In the United States, an estimated 20 million people have problems with alcohol or other drugs. Many of these individuals attempt to get sober, but remain stuck using addictive substances because they try to fix things their own way—and berate themselves when nothing changes—unaware they are working against the laws of nature. Much like drivers who hit the gas but go nowhere when their car is stuck in snow, they keep using alcohol and other drugs because they don’t understand why they are stuck or how to work with the laws of nature—laws that govern human behavior, addiction, and recovery from addiction—to cope with their problems.
Behavior is everything we can observe an organism do. Examples of human behavior include talking, eating, driving, dancing, breathing, and body language. Human behavior originates in the central nervous system, which consists of the brain and spinal cord.
The brain, in turn, is made up of the cerebrum (its outermost layer is the wrinkled cerebral cortex that we picture when we think “brain”), the brain stem, and the cerebellum. Portions of the brain stem and the inner layer of the cerebrum work together as the limbic system.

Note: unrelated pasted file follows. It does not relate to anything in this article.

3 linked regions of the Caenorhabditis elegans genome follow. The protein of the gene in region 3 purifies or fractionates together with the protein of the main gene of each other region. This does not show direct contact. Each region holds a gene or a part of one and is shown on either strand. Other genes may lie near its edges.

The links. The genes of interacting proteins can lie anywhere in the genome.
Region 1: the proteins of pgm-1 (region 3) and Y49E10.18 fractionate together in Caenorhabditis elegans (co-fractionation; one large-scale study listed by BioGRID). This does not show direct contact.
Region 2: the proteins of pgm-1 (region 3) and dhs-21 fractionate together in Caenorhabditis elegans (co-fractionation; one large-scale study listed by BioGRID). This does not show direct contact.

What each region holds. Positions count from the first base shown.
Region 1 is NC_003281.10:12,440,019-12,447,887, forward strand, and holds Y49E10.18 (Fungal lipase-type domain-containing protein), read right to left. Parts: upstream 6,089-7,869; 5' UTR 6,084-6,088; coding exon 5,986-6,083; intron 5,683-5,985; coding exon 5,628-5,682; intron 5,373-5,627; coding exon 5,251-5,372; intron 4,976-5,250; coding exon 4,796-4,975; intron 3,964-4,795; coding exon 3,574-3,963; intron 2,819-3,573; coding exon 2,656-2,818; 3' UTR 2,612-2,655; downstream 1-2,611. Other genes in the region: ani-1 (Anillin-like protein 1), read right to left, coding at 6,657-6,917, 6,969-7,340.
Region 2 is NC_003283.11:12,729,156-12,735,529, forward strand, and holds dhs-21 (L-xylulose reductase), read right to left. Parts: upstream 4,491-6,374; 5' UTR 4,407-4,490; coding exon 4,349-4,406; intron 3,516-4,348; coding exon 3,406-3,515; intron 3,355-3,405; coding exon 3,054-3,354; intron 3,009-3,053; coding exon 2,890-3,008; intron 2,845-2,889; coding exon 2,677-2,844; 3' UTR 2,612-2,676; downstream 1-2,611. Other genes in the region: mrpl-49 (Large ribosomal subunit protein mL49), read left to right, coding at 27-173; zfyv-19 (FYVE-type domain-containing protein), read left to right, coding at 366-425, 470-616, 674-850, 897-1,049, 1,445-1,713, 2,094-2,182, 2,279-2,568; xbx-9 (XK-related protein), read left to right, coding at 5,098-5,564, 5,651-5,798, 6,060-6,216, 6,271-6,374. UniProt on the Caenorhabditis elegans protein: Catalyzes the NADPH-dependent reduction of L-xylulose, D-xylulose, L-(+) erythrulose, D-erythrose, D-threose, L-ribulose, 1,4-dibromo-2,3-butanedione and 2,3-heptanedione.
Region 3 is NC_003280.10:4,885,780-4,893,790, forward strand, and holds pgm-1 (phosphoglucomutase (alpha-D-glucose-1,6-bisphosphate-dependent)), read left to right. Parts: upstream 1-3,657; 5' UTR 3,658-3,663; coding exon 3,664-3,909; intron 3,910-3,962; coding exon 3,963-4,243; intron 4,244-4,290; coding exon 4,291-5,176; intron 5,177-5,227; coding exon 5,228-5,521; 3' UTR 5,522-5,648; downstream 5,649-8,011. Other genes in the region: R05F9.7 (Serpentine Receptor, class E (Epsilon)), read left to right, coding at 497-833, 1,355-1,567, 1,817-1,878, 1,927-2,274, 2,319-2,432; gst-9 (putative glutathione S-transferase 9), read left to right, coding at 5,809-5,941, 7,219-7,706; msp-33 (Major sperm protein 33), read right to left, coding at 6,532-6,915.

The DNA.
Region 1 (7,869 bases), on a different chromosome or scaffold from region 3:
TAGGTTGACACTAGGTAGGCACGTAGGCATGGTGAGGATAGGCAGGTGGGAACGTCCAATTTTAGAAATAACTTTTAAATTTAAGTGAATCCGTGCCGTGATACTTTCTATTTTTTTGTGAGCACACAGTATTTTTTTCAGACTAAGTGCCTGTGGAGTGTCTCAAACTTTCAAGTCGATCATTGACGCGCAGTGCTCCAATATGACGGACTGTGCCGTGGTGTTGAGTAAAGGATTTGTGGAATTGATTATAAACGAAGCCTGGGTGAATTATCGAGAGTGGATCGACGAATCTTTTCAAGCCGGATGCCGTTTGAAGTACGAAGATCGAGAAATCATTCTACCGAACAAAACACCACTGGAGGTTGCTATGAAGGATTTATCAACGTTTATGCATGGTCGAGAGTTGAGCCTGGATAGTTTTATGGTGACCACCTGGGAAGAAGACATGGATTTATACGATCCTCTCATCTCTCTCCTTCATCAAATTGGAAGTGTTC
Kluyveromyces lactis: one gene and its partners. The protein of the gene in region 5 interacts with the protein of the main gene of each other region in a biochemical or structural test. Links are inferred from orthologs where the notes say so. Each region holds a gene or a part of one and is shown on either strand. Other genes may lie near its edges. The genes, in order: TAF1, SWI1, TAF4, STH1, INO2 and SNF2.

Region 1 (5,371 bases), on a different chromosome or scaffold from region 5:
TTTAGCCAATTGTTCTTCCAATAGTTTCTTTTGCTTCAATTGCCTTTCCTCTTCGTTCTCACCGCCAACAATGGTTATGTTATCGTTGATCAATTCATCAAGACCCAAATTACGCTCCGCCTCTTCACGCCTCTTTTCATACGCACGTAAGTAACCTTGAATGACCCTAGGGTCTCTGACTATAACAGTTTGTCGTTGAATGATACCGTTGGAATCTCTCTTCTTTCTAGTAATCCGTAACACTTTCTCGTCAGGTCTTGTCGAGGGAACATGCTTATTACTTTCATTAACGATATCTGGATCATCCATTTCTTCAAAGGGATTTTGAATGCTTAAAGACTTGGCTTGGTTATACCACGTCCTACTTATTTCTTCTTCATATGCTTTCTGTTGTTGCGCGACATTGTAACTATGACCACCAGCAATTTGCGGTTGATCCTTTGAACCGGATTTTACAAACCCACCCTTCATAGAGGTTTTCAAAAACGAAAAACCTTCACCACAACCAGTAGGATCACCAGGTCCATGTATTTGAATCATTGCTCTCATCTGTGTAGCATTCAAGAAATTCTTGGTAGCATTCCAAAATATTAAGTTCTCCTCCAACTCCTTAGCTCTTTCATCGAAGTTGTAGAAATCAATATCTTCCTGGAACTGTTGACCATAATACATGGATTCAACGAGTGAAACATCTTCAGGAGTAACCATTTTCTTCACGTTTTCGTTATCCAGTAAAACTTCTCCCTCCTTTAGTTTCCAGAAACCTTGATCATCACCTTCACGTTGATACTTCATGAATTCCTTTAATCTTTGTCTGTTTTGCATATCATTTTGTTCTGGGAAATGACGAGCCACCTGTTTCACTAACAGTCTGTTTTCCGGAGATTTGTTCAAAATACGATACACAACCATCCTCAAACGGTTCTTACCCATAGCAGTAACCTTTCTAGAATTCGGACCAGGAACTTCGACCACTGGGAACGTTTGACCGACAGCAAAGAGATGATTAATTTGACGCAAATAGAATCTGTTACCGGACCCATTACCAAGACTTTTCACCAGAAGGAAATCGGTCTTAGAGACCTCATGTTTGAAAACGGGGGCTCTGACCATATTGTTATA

Laws of nature are often understood through science. The science of the nervous system is called neurobiology. A basic principle of the neurobiology of behavior is that lower centers of the central nervous system can, and routinely do, act independently of higher centers. For instance, the knee jerk reflex (a behavior) utilizes only a small segment of the lower end of the spinal cord. Breathing is driven by a nerve center in the lower brain stem.
The cerebral cortex, which supports conscious thought, is not routinely involved in reflexes or breathing. We can involve the cortex if we tense our leg muscles or hold our breath, but that merely interrupts the automatic behaviors; it does not make them go away.